The row between British Geological Survey, academics and PESGB (Petroleum Exploration Society of Great Britain) over relocation of the rock core store in Edinburgh to the English Midlands is becoming increasingly bitter.
While North Sea industry people view the relocation as plain stupid, the Department of Energy and Climate Change appears to have washed its hands of the affair.
Energy got in touch with DECC. The response was predictable – and complacent.
Its mini-missive said: “DECC does not consider that a move to a purpose-built store in Keyworth will harm the full exploration for and development of the UK’s oil and gas resources provided the cores are readily available to the geological community and the condition of the cores is properly maintained.”
That’s not how North Sea folk in Scotland see it; and bear in mind that Aberdeen is home to a greater concentration of relevant expertise than any other part of Britain.
Someone well placed in that regard e-mailed the following observation to me: “Obviously, DECC does not appreciate that people in oil&gas service companies are also time and money constrained, and getting to Keyworth will at least double time and costs and therefore be a significant deterrent to its use.
“Furthermore, some service companies and consultancies, many based in England, have built part of their business around the Edinburgh location. Even oil companies in London tend to find it more convenient to go to Edinburgh than Keyworth.”
DECC says: “We are very aware of the concerns raised by users of the store and that there will be disruption for them.”
Nice of them to be aware. Shame they won’t do anything about it.
The custodianship of the cores lies with the Natural Environment Research Council (NERC), of which the British Geological Survey is a part.
DECC has asked that the cores are readily available to the geological community and that the condition of the cores is properly maintained.
It happens that the cores are already very well looked after, with capacity for several decades more at the Edinburgh site for minimal investment.
And yet NERC is happy to chuck away millions on this relocation. But for whose benefit?
NERC has issued its diktat. BGS has been told that the move must be complete in 18 months.
There are 140,000 boxes, which means that one box per minute has to be un-shelved, photographed, packed securely and loaded to transportation. This is BGS’s own calculation. I am told that, even if five minutes per box was realistic, it would take seven-and-a-half years.
And yet DECC has the arrogance to tell me that it “supports the measures that BGS is proposing to ensure that disruption to ongoing work is minimised and that the transition is as smooth as possible”.
This includes “no disruption during licence round”. Really? How can DECC be so sure?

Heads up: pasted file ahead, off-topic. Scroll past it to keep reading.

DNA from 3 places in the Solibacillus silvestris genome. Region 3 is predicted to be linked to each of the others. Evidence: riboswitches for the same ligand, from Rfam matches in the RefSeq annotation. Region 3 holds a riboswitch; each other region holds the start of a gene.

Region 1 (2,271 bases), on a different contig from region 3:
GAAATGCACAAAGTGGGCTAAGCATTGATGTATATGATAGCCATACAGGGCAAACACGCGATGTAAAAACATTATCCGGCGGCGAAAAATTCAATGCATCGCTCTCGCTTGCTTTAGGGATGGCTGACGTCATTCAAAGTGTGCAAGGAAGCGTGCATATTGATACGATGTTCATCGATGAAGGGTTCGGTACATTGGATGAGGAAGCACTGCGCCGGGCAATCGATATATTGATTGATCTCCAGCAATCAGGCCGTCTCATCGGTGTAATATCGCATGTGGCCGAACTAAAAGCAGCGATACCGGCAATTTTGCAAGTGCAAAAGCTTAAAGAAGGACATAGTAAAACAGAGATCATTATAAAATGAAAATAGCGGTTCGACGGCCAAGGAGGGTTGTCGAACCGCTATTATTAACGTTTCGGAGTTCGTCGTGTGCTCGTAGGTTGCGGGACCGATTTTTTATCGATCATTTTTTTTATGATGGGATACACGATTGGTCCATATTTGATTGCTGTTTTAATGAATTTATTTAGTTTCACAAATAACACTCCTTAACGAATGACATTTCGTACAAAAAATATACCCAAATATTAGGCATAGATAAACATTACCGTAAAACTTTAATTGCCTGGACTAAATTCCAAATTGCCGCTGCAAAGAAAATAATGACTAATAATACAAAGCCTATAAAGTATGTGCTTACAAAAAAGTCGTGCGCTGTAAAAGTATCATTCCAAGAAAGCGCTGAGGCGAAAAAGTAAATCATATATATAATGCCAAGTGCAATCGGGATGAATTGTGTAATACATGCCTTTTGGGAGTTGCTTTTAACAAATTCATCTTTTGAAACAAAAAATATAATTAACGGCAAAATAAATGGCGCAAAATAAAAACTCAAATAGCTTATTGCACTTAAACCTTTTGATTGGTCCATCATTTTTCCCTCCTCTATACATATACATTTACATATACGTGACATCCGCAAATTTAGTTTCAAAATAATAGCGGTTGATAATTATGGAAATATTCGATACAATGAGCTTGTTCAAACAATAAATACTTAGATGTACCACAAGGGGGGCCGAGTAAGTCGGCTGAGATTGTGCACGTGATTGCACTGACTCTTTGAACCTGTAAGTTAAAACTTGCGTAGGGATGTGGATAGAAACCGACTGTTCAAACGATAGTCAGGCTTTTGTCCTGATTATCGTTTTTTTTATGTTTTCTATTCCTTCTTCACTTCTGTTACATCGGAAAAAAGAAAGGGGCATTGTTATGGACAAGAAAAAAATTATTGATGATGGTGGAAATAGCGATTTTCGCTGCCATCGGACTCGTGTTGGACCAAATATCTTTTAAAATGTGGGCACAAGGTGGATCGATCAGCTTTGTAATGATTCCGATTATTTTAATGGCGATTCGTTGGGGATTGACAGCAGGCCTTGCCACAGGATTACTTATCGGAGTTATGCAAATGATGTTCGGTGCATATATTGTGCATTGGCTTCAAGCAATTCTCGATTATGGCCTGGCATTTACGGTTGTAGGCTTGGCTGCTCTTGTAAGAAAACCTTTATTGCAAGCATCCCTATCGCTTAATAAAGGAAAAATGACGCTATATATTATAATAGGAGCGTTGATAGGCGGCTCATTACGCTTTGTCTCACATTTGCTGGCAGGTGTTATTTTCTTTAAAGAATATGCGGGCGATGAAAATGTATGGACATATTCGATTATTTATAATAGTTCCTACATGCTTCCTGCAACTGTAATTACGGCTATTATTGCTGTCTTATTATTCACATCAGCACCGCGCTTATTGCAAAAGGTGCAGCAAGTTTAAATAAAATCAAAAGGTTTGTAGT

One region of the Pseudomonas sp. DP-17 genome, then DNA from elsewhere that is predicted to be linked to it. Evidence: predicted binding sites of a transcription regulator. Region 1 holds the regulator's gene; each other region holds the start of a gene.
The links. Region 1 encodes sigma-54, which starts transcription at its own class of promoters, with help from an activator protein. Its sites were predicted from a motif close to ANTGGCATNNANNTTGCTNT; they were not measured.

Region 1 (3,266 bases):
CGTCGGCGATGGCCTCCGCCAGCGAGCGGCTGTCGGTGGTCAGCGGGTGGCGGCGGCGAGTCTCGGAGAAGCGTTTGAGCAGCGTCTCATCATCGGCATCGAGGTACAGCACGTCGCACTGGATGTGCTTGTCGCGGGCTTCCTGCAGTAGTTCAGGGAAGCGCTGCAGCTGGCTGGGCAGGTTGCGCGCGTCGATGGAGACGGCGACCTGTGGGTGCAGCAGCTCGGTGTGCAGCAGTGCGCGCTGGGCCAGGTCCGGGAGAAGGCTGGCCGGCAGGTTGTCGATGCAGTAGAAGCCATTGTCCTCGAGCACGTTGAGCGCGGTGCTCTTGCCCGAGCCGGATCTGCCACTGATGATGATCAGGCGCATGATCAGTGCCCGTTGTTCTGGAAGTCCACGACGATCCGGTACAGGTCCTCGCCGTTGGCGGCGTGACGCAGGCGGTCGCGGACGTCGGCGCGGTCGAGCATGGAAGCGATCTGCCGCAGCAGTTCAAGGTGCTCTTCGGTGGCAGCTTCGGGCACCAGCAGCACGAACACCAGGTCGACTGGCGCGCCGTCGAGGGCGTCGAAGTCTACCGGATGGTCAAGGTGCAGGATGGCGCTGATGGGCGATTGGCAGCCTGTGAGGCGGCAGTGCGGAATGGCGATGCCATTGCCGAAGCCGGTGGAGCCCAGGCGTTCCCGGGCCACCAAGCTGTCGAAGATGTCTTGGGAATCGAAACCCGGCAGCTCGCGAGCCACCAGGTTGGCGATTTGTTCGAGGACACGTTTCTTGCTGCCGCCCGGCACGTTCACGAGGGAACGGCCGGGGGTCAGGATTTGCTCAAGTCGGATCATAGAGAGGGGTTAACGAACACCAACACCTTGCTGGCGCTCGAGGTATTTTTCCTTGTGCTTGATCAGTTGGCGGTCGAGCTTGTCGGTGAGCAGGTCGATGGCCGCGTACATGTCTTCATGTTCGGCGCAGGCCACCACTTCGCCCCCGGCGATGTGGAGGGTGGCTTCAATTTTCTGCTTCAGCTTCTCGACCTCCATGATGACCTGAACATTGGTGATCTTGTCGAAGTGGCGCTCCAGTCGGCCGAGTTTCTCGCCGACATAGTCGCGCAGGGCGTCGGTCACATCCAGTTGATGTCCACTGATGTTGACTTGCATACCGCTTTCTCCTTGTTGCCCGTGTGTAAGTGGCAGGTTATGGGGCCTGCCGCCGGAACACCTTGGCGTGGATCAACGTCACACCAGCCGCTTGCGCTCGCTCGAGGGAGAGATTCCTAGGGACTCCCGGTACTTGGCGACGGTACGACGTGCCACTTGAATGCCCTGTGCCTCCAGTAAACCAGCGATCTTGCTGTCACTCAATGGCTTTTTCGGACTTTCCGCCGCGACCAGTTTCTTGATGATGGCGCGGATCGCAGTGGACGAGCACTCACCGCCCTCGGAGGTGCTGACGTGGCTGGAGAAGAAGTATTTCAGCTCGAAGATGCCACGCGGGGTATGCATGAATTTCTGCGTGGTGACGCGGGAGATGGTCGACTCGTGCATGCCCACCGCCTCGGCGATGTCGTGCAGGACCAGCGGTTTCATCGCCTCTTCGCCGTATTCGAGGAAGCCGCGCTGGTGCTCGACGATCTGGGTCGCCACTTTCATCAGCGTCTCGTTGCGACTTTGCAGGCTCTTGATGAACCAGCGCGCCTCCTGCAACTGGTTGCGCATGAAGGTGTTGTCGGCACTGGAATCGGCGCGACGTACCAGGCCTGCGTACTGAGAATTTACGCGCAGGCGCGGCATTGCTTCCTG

According to DECC, BGS is to work with the universities and industry to identify suitable cores and a location to provide a dedicated teaching collection.
And yet this will still require significant storage and lay-out space, and it has not been identified where this will be or who will pay for it.
I have learned that an important discrepancy has emerged between the cost estimates that the BGS quoted to the National Audit Office (NAO) and the new ones it is now working off (let alone the real cost of the transfer).
Last month’s meeting at the Royal Society of Edinburgh (RSE) minuted that “There was a large gulf between the BGS estimate of £700,000 and one provided by a commercial firm, Kirk Associates, to do this, which came to some £4.3million. If these costs were re-appraised, it could turn out that it would be cheaper to upgrade the existing stores”.
I am advised that BGS director John Ludden was pressed on this point and he added that the £700,000 figure did not include the palleting, which would add £300,000 and, hence, now take the admitted cost to about £1million.
The NAO response stated that “BGS’s proposal is for its staff to complete the unpacking, digital photography and repacking of the core boxes, with the costs (estimated at £350,000) absorbed within BGS staff costs”.
The NAO needs to know about the new inflated figure, which is now some £650,000 MORE than BGS quoted to it.
A source told me: “Even if they continue to dispute the cost estimate from the industry leader in the field of core moving – and it’s hard to see how they can – since their estimate is also predicated on an totally unrealistic one-minute ‘slick flow line’, the real cost can only escalate (especially if it takes five minutes per core and, hence, more than seven years to achieve).
“It has become clear that another reason that their estimate is much cheaper is because they will use casual temp labour.
“They reckon it would take only one minute to transfer and photograph the cores. If achieved, they reckon this will take 18 months to complete. They did concede that if it took one minute, 30 seconds per core, they were looking at 27 months for the operation to be complete.
“I reckon I am pretty fit, but would I be able to reclaim and carry heavy boxes carefully from the racks, let alone photograph them in that time? No! If we have a conservative estimate of five minutes per core, that would mean it would all take seven-and-a-half years (90 months), and if it were 10 minutes per core, we would be looking at 15 years (180 months).
“Who are they trying to kid? This is incredible.”
Strikes me that DECC, NERC and BGS bosses need to wake up and stop this nonsense in its tracks right now. And the relevant politicians had better wake up, too, and guard taxpayers’ money.